Back-to-school time is here for our local families, teachers, and school facilities! Once classroom spaces are stocked with desks and books for the coming year, teachers in those classrooms set to work to make the spaces lively and unique. As designers and observers of several varying types of classrooms and learning spaces, we have seen that teachers not only gear their decorations to the interests of their students—based on their age, grade, and subject matter—but also to their own personal interests: including quotes from famous cultural and historical figures, favorite sports team and college memorabilia, and popular movie posters, for example.
This NBC News article explores some interesting points on this subject, and asks the question: Do too many decorations in classrooms overstimulate students and distract them from learning?
At lower grade levels, all classrooms are geared toward piquing the interest of young learners and encouraging their engagement. Pre-K and kindergarten classrooms are active spaces: Students are playing, creating art work, reading, and constantly moving around. Walls are adorned with nametags, alphabet letters and numbers, and pictures to help little ones learn about the seasons, holidays, and telling time. In classrooms for these youngest students, it is hard to find blank spaces on walls, cabinets, and doors. Every surface seems covered with educational decorations.
As students progress up through the elementary grades and into middle and high school, the supplemental décor becomes less evident. Students tend to move around to several rooms during the day, rather than remaining stationary in one or two rooms as they did in elementary school. Also, older students have more fully developed attention spans—thus, surrounding decorations are not as visually distracting.
In designing classroom spaces and all types of learning environments, we aim to include opportunities for display and placement of decorative learning items: full walls of tack boards, and tackable strips around the entire room. We are sure to include the appropriate building materials on walls so that work can be pinned up. But ultimately, we’ve found that every surface becomes a display surface, whether it was our intention or not.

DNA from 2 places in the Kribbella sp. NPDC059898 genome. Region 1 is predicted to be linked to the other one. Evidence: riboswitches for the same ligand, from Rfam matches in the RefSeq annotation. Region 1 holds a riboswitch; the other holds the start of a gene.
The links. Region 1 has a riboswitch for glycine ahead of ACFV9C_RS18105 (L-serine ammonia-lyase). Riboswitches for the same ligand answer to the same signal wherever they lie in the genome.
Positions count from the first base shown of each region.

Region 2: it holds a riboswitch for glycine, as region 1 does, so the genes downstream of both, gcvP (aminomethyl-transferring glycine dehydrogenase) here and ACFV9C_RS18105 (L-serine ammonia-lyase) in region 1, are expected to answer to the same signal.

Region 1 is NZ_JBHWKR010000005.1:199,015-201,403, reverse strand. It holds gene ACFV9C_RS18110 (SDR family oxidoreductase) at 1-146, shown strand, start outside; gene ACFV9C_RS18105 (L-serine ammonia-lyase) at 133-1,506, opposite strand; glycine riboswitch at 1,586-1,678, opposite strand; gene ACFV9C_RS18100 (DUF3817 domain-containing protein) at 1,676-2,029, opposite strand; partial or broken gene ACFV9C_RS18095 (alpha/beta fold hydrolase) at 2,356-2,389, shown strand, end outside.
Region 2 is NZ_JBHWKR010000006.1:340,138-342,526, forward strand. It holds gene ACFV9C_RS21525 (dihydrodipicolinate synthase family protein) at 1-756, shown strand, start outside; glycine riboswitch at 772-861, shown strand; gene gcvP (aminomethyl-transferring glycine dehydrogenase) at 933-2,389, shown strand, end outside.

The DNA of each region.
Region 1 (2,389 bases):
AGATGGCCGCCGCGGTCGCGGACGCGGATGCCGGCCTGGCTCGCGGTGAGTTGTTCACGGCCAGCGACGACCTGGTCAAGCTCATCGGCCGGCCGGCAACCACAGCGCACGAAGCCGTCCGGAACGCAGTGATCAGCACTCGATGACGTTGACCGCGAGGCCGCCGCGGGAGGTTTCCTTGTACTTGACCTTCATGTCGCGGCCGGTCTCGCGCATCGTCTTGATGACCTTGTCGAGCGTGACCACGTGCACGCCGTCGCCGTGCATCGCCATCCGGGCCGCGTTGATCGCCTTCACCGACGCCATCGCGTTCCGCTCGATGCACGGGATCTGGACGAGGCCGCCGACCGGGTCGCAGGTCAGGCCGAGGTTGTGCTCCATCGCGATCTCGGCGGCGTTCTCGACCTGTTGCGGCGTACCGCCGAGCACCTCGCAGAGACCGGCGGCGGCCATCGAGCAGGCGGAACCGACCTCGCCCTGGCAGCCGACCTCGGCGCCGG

The types of visual materials that are posted on the walls may factor into student response—and this raises interesting questions. Are students more apt to stay on track, for instance, if the majority of the supplemental décor is that of their own work—art creations, writings, and research papers? Do students feel more of a sense of pride and ownership in their classrooms if they have a part in contributing to and creating its atmosphere? Could this help produce better behavior?
In the end, classrooms are a place of pride—or both teachers and students. The most effective spaces are those that are a creation of those who spend the most time in the room. While an overabundance of decorations—whether to support the learning of the students in the room or not—can be over-stimulating and distracting, each space is unique.
There are a variety of opinions on these topics and questions, and the most important thing we can do as designers is to take all of these factors and analyses into consideration to best help schools liven up the spaces and buildings that we create.
What are your thoughts on these topics as we head into the start of a new school year?
At Marks Thomas, we understand the value behind a good education. Take a look at our case study, Public Boarding Schools Pave the Way for Optimal Learning, to learn more about how we brought the SEED Foundation’s vision to a reality.